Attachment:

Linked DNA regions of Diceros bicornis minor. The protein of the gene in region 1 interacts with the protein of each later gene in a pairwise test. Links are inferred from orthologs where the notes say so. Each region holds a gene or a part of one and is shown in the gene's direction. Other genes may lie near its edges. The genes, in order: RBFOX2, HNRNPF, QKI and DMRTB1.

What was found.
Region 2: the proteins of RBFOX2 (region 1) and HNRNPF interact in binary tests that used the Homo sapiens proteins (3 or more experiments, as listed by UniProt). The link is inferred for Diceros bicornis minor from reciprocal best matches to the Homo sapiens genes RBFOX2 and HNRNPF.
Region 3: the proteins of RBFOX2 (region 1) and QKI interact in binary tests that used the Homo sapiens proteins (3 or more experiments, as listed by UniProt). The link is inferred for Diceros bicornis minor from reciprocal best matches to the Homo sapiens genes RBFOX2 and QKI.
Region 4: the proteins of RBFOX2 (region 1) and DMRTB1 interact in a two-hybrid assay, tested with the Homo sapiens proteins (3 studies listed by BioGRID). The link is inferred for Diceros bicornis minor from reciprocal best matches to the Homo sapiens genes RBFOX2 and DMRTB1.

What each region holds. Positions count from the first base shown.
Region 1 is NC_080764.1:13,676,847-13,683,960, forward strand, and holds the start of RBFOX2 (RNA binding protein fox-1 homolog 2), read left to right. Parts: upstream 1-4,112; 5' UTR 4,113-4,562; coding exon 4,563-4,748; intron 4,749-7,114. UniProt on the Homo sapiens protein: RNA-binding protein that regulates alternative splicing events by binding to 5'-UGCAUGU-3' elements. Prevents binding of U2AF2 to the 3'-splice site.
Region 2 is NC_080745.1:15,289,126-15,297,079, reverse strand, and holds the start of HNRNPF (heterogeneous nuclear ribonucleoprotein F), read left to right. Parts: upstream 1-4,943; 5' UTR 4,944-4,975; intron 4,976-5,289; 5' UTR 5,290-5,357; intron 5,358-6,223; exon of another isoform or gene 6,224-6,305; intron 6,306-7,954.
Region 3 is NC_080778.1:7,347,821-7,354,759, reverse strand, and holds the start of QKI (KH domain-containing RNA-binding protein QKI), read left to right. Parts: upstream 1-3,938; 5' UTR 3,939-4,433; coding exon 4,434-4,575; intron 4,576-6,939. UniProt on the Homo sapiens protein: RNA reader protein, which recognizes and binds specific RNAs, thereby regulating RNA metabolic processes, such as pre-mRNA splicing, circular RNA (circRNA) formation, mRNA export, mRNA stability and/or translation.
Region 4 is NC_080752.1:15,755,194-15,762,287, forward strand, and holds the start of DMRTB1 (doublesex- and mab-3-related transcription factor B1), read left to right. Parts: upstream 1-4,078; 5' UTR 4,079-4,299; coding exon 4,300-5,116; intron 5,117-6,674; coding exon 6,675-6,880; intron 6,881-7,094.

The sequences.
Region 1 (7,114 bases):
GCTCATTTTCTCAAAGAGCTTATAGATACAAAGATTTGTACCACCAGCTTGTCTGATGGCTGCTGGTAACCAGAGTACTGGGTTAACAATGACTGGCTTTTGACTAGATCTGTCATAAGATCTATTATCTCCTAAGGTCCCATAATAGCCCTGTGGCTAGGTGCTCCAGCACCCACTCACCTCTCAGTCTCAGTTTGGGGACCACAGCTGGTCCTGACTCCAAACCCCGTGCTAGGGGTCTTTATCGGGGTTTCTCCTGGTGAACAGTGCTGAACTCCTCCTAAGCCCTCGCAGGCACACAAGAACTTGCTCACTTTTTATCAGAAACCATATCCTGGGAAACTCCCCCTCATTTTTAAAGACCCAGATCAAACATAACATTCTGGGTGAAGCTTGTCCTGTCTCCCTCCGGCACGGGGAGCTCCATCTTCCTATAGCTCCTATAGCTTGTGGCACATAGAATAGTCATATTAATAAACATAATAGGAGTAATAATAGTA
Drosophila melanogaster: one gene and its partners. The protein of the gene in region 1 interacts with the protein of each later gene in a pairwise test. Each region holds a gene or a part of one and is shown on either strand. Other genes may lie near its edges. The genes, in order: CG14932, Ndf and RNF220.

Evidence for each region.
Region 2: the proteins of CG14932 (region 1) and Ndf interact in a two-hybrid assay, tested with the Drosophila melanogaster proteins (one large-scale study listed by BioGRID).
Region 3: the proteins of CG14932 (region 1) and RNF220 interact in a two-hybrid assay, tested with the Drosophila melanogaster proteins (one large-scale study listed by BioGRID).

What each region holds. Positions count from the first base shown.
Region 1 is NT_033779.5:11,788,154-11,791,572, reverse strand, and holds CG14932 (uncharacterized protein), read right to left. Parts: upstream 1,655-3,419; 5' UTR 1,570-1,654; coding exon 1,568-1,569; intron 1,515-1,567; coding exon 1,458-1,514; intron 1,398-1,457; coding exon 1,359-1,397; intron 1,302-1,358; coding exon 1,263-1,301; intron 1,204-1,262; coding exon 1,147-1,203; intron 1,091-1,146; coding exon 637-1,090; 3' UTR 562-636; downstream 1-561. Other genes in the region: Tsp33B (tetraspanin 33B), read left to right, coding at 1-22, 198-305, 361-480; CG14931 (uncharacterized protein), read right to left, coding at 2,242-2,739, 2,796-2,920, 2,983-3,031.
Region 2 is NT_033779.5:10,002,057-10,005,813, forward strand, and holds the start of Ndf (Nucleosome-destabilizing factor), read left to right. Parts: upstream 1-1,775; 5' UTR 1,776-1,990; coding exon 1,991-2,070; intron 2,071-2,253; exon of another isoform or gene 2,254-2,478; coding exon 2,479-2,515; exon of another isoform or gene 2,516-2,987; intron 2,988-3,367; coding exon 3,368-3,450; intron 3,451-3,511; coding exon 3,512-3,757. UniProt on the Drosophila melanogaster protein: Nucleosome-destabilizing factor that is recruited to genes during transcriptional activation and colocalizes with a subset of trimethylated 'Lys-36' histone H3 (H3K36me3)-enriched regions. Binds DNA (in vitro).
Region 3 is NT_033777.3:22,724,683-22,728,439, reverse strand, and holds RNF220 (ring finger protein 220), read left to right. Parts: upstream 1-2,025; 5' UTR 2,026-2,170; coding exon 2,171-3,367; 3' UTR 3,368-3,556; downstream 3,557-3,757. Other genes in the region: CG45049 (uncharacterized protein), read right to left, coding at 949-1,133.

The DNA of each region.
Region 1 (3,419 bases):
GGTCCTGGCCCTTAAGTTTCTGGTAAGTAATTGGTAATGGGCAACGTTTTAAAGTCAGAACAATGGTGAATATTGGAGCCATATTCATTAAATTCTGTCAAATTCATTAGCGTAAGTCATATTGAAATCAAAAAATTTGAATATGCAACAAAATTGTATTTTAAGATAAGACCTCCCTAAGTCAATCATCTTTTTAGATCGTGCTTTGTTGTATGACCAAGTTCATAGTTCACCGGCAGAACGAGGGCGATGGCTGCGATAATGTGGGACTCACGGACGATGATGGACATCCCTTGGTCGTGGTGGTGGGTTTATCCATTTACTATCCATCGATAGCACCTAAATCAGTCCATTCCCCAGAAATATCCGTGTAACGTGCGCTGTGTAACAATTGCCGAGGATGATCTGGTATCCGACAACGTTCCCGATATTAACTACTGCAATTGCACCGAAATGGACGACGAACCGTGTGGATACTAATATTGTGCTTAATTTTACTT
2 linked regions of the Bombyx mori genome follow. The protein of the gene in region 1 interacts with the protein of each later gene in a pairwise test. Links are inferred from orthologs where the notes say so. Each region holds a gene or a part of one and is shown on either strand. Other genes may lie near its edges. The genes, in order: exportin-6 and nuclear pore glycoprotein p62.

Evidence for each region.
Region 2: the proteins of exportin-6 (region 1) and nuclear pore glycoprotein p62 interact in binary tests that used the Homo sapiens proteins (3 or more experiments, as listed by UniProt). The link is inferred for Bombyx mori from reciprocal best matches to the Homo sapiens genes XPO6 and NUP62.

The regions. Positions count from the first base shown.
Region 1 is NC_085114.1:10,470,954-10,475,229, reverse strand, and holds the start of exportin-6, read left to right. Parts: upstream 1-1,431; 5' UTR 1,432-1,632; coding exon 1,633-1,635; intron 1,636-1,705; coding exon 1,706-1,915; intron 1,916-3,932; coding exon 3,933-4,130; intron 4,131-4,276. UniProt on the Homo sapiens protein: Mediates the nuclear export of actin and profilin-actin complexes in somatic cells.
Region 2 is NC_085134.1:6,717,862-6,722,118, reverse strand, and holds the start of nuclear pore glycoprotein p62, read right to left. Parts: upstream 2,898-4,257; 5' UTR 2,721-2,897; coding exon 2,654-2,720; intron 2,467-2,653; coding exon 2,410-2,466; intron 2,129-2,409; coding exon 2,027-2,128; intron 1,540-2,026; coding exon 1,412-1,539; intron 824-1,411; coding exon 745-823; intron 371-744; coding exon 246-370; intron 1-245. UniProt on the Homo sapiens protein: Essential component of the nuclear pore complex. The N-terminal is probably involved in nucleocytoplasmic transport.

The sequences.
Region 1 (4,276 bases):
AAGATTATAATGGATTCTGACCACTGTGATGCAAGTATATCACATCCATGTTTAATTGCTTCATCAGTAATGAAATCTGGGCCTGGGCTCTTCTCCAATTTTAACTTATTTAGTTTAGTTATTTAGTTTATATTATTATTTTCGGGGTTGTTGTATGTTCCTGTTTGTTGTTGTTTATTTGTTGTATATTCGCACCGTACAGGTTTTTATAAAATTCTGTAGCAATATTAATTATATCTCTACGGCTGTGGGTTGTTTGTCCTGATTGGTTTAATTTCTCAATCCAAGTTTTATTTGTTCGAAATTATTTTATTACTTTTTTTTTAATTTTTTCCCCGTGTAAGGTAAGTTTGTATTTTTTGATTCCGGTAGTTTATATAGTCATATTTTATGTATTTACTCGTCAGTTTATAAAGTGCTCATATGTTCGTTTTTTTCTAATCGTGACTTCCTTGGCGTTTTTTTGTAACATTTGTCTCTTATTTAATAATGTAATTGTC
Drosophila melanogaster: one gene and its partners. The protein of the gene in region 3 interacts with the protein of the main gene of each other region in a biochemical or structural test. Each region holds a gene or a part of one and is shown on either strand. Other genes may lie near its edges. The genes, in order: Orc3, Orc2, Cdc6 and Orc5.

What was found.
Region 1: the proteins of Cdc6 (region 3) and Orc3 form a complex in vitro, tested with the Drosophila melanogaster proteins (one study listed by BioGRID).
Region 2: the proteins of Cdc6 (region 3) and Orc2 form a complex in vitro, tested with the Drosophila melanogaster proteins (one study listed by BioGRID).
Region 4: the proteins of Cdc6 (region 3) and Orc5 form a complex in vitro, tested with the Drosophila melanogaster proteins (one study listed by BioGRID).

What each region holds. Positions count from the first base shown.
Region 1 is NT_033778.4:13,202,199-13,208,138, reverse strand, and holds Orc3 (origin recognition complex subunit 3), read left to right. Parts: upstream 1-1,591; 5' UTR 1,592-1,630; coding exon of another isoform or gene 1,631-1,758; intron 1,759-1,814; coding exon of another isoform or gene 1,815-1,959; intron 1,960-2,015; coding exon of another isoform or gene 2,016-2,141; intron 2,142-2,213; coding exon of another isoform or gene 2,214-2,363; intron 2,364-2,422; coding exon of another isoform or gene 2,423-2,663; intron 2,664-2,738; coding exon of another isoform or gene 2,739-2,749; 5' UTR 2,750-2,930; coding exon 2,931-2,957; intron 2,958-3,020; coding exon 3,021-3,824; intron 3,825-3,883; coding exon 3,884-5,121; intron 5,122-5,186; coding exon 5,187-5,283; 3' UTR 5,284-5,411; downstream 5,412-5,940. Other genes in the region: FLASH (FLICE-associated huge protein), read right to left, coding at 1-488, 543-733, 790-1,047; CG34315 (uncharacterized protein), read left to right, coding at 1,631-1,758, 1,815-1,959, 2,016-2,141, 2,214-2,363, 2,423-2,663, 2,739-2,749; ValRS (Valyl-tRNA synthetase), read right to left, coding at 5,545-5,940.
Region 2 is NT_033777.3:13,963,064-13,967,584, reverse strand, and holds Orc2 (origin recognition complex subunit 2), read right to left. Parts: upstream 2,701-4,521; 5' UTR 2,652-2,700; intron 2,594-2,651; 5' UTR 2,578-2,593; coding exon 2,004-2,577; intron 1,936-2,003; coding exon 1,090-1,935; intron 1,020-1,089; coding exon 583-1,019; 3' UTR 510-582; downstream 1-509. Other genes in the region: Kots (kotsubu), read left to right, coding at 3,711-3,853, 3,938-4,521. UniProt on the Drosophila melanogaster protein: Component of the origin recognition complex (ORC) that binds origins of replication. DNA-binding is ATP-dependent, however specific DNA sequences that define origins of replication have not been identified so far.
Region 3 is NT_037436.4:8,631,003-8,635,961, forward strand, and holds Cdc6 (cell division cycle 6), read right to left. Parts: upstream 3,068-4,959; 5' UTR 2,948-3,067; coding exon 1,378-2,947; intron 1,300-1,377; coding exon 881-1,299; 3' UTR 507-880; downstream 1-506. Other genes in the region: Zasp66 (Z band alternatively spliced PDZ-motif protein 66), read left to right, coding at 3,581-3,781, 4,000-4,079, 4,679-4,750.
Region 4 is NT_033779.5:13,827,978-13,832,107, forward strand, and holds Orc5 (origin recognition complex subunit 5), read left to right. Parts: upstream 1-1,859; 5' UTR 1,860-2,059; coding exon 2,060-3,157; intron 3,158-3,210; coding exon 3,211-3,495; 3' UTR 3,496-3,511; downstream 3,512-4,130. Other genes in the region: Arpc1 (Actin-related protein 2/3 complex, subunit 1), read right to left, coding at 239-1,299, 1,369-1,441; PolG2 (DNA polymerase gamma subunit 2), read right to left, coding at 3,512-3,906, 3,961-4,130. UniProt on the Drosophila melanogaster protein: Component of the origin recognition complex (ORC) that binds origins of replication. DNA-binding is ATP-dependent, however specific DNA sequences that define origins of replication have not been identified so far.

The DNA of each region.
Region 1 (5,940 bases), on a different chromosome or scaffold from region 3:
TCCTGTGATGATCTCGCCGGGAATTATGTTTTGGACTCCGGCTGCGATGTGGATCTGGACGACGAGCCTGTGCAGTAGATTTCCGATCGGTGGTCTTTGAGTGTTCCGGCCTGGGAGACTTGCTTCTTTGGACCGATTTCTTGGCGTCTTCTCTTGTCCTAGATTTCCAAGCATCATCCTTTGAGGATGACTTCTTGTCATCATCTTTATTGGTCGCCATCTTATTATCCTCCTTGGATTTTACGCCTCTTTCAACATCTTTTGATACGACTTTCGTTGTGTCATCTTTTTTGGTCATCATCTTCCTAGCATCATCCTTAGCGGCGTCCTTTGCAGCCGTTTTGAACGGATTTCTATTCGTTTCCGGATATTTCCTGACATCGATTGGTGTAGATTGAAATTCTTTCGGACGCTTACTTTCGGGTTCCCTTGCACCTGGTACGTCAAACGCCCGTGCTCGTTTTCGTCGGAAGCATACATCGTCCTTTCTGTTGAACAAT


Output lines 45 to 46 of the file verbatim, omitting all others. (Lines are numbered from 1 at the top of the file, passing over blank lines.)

Region 1 (5,940 bases), on a different chromosome or scaffold from region 3:
TCCTGTGATGATCTCGCCGGGAATTATGTTTTGGACTCCGGCTGCGATGTGGATCTGGACGACGAGCCTGTGCAGTAGATTTCCGATCGGTGGTCTTTGAGTGTTCCGGCCTGGGAGACTTGCTTCTTTGGACCGATTTCTTGGCGTCTTCTCTTGTCCTAGATTTCCAAGCATCATCCTTTGAGGATGACTTCTTGTCATCATCTTTATTGGTCGCCATCTTATTATCCTCCTTGGATTTTACGCCTCTTTCAACATCTTTTGATACGACTTTCGTTGTGTCATCTTTTTTGGTCATCATCTTCCTAGCATCATCCTTAGCGGCGTCCTTTGCAGCCGTTTTGAACGGATTTCTATTCGTTTCCGGATATTTCCTGACATCGATTGGTGTAGATTGAAATTCTTTCGGACGCTTACTTTCGGGTTCCCTTGCACCTGGTACGTCAAACGCCCGTGCTCGTTTTCGTCGGAAGCATACATCGTCCTTTCTGTTGAACAAT